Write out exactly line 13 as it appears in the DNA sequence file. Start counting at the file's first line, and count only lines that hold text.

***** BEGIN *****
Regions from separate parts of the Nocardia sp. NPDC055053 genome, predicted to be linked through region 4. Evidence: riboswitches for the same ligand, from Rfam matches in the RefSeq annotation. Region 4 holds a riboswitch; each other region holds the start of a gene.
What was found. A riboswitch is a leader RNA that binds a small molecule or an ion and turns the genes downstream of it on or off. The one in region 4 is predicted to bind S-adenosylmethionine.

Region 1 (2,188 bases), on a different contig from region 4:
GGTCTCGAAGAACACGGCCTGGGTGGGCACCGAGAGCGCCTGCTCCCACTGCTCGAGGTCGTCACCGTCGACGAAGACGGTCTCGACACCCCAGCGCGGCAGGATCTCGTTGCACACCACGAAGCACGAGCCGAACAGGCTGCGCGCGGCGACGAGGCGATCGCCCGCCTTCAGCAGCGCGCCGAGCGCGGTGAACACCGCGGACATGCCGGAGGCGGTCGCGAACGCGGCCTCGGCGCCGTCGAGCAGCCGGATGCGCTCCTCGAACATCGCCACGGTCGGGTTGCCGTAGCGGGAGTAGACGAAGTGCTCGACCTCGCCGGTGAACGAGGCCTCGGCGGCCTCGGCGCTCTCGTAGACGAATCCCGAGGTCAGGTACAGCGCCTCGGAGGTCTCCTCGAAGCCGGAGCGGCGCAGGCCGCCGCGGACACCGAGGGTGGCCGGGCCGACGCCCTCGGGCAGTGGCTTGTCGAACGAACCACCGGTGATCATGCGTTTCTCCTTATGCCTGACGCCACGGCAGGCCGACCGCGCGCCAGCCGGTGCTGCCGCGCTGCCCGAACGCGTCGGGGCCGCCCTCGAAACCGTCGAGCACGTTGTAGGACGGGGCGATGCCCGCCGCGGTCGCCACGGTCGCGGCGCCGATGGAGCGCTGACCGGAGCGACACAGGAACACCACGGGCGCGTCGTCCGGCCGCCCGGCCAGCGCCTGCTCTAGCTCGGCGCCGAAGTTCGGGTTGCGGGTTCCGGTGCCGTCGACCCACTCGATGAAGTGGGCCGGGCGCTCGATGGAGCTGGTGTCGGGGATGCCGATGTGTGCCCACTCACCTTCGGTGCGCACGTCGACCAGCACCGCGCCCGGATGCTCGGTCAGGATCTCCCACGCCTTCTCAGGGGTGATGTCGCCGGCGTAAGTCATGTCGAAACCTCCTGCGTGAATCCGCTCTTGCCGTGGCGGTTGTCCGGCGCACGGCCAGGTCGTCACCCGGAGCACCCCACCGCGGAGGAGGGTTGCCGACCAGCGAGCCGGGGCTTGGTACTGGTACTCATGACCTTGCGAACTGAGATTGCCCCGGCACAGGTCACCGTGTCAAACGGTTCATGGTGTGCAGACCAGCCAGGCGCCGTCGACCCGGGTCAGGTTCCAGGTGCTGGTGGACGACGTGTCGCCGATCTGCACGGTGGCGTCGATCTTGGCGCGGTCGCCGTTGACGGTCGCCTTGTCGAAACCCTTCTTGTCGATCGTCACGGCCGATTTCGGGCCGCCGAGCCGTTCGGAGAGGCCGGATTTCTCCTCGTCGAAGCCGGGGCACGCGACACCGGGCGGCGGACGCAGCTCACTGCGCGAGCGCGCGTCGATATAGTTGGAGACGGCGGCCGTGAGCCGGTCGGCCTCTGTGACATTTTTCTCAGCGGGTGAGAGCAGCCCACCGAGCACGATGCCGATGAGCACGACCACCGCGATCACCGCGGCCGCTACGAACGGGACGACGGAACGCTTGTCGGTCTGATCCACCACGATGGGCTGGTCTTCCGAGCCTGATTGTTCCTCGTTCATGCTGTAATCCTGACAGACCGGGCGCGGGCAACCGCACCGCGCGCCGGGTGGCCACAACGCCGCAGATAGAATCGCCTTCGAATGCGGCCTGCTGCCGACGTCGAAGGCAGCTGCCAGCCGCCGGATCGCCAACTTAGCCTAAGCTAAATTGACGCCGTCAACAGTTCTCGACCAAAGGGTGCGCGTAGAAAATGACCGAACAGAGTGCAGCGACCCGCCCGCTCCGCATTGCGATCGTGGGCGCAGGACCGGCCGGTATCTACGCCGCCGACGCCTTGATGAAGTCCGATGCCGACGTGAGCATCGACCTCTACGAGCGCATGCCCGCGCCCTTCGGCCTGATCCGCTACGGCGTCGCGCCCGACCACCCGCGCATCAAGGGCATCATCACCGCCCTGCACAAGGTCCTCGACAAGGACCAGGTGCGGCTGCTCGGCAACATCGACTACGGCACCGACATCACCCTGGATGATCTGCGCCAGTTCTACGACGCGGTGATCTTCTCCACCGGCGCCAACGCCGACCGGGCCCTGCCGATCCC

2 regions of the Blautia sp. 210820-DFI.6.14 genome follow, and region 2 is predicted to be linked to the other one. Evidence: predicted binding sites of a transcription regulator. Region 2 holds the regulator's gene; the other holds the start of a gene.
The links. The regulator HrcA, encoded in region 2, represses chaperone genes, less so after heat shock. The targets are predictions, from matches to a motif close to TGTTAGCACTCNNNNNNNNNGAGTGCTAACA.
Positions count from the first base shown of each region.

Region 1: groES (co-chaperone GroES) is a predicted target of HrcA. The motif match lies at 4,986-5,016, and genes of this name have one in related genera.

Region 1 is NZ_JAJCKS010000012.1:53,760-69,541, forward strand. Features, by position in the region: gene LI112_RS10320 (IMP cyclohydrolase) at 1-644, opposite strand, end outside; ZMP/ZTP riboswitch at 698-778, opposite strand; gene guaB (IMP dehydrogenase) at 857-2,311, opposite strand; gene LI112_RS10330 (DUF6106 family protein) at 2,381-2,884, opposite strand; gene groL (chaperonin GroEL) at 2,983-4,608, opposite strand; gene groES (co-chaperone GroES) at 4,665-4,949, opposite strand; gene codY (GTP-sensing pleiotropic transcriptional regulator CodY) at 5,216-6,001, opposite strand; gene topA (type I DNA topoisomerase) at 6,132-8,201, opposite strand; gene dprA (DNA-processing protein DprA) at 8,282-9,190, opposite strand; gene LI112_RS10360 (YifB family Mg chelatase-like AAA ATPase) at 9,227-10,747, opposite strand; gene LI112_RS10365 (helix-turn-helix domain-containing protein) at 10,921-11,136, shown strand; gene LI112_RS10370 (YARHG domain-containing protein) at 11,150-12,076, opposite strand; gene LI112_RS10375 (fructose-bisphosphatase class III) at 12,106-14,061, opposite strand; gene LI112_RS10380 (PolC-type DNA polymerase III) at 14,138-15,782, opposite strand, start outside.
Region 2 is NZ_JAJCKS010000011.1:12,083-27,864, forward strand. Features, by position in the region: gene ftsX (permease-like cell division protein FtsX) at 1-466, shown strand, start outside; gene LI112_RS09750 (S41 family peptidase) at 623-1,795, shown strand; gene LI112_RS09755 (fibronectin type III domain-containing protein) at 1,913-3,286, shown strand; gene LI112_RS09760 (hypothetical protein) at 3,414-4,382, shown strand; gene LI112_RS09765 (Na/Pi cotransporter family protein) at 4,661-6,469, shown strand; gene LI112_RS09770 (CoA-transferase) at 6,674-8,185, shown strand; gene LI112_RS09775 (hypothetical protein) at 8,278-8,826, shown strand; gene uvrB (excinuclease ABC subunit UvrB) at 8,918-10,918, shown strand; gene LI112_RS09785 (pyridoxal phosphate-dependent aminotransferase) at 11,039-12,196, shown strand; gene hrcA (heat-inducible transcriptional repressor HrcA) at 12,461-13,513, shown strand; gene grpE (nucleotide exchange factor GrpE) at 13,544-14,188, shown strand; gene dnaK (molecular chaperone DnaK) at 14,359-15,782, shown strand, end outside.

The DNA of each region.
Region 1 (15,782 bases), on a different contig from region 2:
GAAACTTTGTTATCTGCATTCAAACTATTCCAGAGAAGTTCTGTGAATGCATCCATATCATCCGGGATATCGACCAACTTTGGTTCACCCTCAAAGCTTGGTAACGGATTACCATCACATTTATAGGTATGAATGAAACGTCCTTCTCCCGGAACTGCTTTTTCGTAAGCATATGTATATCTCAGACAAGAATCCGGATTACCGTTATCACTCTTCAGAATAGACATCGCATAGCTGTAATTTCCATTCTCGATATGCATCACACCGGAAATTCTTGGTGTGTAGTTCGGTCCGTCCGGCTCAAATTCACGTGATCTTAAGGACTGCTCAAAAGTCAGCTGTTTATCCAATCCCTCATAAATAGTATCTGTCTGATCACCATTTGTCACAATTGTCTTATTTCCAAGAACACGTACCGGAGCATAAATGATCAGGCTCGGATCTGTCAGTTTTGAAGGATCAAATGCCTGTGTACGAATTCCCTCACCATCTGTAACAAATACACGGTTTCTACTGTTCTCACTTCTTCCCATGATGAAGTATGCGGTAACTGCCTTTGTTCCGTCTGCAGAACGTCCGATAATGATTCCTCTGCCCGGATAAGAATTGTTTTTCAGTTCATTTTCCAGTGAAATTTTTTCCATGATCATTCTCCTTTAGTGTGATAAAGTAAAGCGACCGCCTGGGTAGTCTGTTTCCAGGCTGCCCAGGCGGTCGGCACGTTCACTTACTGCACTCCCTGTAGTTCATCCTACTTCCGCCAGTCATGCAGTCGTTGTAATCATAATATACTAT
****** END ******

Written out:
GAAACTTTGTTATCTGCATTCAAACTATTCCAGAGAAGTTCTGTGAATGCATCCATATCATCCGGGATATCGACCAACTTTGGTTCACCCTCAAAGCTTGGTAACGGATTACCATCACATTTATAGGTATGAATGAAACGTCCTTCTCCCGGAACTGCTTTTTCGTAAGCATATGTATATCTCAGACAAGAATCCGGATTACCGTTATCACTCTTCAGAATAGACATCGCATAGCTGTAATTTCCATTCTCGATATGCATCACACCGGAAATTCTTGGTGTGTAGTTCGGTCCGTCCGGCTCAAATTCACGTGATCTTAAGGACTGCTCAAAAGTCAGCTGTTTATCCAATCCCTCATAAATAGTATCTGTCTGATCACCATTTGTCACAATTGTCTTATTTCCAAGAACACGTACCGGAGCATAAATGATCAGGCTCGGATCTGTCAGTTTTGAAGGATCAAATGCCTGTGTACGAATTCCCTCACCATCTGTAACAAATACACGGTTTCTACTGTTCTCACTTCTTCCCATGATGAAGTATGCGGTAACTGCCTTTGTTCCGTCTGCAGAACGTCCGATAATGATTCCTCTGCCCGGATAAGAATTGTTTTTCAGTTCATTTTCCAGTGAAATTTTTTCCATGATCATTCTCCTTTAGTGTGATAAAGTAAAGCGACCGCCTGGGTAGTCTGTTTCCAGGCTGCCCAGGCGGTCGGCACGTTCACTTACTGCACTCCCTGTAGTTCATCCTACTTCCGCCAGTCATGCAGTCGTTGTAATCATAATATACTAT